From Bodega Bay, famed Highway 1 winds its way north, hugging the cliffs and revealing stunning views of the rugged, dynamic and scenic coastline. Every inch of this highway beckons you to stop, get out of the car, relax and soak in the sublime.

Explore the 17 miles of beaches and rocky bluffs that make up the Sonoma Coast State Park. It stretches from Bodega Head to four miles north of the town of Jenner, which offers spectacular bluff-top views where the Russian River empties into the Pacific Ocean.

Head farther north on Highway 1 and you’ll discover a former Russian colony at Fort Ross State Historic Park, six gorgeous coastal access trails at The Sea Ranch, and white sandy dunes and riverside campsites nestled under redwood trees at Gualala Point Regional Park.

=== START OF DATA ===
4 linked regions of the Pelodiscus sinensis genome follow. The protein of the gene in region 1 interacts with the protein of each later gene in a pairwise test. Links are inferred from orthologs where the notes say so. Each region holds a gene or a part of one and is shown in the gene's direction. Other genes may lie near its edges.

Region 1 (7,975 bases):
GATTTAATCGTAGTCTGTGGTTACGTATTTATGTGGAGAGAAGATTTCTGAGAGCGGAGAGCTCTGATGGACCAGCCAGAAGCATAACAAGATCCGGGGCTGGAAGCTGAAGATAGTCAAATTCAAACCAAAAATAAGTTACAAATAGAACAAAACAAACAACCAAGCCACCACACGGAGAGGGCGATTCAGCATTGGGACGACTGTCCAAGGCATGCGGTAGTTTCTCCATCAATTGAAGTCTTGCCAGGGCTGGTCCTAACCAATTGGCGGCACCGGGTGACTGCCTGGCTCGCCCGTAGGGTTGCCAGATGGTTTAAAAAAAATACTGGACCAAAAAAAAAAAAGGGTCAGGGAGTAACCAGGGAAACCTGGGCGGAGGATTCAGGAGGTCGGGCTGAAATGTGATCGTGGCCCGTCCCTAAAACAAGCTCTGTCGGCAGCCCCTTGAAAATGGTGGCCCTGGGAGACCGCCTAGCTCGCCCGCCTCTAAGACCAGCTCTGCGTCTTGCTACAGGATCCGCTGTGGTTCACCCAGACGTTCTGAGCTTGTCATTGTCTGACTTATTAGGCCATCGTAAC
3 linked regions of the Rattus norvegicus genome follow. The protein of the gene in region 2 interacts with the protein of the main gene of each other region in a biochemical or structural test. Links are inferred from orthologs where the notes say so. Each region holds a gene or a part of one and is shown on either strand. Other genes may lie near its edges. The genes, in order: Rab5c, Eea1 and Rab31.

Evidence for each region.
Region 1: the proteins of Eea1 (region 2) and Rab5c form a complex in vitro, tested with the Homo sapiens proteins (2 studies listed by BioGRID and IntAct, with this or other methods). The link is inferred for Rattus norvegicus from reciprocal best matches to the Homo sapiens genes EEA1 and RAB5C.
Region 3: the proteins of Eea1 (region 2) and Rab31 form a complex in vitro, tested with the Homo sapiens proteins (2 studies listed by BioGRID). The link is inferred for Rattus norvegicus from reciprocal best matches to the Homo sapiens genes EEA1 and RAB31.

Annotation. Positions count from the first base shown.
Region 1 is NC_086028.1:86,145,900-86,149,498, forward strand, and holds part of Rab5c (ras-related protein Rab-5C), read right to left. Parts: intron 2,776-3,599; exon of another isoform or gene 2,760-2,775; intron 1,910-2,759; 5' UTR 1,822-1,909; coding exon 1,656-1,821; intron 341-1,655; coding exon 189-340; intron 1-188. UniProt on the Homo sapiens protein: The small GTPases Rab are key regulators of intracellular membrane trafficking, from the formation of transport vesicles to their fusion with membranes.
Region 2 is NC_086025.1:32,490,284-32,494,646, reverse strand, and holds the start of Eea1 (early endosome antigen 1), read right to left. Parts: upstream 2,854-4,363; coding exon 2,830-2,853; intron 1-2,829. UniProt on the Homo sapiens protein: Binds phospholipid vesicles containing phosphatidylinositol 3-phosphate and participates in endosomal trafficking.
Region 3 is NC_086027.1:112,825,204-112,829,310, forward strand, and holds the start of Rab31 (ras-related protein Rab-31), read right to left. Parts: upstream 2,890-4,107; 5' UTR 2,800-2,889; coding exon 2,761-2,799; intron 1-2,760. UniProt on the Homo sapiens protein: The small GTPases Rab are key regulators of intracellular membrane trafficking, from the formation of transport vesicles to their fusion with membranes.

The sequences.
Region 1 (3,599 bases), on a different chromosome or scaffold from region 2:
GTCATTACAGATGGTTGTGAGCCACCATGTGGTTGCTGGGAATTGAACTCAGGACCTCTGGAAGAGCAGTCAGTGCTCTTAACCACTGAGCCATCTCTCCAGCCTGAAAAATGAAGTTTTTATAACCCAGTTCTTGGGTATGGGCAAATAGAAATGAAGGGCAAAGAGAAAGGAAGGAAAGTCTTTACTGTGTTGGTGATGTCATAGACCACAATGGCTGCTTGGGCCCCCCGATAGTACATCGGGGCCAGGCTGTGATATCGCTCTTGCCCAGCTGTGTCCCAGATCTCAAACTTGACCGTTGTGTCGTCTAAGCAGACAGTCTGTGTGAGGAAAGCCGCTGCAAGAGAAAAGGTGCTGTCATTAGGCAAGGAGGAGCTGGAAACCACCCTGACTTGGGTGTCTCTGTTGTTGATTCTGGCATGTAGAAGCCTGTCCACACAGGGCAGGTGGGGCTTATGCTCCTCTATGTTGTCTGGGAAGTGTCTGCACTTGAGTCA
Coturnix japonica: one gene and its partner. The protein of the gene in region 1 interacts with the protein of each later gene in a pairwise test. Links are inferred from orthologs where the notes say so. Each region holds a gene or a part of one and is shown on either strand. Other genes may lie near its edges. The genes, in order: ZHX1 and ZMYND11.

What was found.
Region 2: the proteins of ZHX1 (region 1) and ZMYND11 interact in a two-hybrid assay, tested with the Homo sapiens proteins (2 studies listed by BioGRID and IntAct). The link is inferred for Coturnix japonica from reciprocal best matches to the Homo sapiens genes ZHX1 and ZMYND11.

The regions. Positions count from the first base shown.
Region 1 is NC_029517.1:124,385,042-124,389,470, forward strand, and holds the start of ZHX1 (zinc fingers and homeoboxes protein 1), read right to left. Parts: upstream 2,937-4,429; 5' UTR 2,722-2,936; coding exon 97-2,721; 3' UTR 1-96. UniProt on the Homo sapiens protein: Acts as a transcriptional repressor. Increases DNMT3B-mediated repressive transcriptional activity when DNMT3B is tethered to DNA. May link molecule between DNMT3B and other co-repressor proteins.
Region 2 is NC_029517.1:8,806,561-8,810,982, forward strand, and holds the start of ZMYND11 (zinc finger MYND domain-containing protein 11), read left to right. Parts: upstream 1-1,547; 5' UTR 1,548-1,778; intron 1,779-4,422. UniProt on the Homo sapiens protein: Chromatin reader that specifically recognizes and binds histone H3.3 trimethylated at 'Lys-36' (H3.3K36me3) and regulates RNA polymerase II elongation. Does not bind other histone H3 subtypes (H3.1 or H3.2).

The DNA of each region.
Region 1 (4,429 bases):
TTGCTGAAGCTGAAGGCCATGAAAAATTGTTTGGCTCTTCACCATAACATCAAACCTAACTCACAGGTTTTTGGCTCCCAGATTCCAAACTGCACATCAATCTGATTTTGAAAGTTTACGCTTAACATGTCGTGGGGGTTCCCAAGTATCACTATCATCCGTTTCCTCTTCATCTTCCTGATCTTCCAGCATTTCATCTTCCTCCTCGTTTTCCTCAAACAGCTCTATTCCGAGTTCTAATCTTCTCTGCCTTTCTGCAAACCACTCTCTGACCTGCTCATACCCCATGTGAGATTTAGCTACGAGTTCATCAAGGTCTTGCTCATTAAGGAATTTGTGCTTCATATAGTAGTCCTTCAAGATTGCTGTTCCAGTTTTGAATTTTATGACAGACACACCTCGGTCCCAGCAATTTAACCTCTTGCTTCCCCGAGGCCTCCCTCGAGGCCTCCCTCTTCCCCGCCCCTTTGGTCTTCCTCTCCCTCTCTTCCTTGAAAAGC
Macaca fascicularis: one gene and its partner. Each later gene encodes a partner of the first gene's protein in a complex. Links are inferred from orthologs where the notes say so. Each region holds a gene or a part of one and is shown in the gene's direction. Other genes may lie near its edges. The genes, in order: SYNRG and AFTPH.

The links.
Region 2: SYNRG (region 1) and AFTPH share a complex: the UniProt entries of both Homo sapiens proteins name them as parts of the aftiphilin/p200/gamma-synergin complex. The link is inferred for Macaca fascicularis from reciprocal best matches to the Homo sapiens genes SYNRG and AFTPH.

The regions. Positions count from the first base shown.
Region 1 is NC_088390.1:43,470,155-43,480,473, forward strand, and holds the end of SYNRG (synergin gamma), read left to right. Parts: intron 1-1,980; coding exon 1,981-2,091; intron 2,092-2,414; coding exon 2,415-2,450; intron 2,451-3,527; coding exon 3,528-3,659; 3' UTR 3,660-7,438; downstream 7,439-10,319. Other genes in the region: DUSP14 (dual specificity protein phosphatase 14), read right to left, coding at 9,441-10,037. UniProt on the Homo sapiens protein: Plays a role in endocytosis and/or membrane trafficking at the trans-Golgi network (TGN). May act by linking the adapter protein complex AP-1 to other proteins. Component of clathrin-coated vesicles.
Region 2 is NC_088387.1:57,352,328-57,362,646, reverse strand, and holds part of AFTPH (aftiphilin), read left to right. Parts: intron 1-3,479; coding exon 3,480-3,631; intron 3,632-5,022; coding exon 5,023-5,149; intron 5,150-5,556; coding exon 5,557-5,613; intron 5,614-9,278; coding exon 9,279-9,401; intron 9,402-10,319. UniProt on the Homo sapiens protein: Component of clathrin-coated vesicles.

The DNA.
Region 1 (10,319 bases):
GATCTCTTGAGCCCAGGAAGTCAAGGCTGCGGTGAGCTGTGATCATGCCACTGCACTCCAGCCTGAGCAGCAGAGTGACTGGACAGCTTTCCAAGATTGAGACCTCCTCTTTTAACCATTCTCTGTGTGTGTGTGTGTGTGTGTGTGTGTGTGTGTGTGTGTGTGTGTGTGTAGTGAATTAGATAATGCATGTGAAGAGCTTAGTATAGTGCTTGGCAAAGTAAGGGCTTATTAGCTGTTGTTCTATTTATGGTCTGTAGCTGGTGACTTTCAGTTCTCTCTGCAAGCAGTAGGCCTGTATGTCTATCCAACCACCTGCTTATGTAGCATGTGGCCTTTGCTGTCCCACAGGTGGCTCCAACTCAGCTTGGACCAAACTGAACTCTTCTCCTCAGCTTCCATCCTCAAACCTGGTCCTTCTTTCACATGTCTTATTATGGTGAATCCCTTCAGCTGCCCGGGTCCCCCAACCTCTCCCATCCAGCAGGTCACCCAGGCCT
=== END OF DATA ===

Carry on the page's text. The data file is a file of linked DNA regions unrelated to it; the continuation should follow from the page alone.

For details about don’t-miss coastal adventures, read Best Beaches on the Sonoma Coast and Pacific Coast 3-Day Roadtrip Itinerary.

Central Sonoma County

Driving north from Petaluma on Highway 101, you’ll reach Cotati, a modern community with strong historic roots. The heart of Cotati is La Plaza Park, a California Historic Landmark that hosts seasonal farmers markets, an array of community events and festivals, and the annual Cotati Accordion Festival.

Immediately to the north is Rohnert Park, home to Sonoma State University and its acclaimed Green Music Center, and a variety of family-friendly activities, like miniature golf, an electric cart raceway, batting cages, and hiking, biking and horseback riding at the 128-acre Crane Creek Regional Park.

North of Rohnert Park you’ll find Santa Rosa, the county’s capital city. Its thriving downtown boasts three shopping districts, five historic residential neighborhoods, arts and cultural events, great restaurants with famous chefs, wine tasting rooms, brew pubs and more.

And just north of Santa Rosa, the town of Windsor is designed to be family-friendly, with a pedestrian-friendly town green that hosts concerts, movies and a farmers market each summer.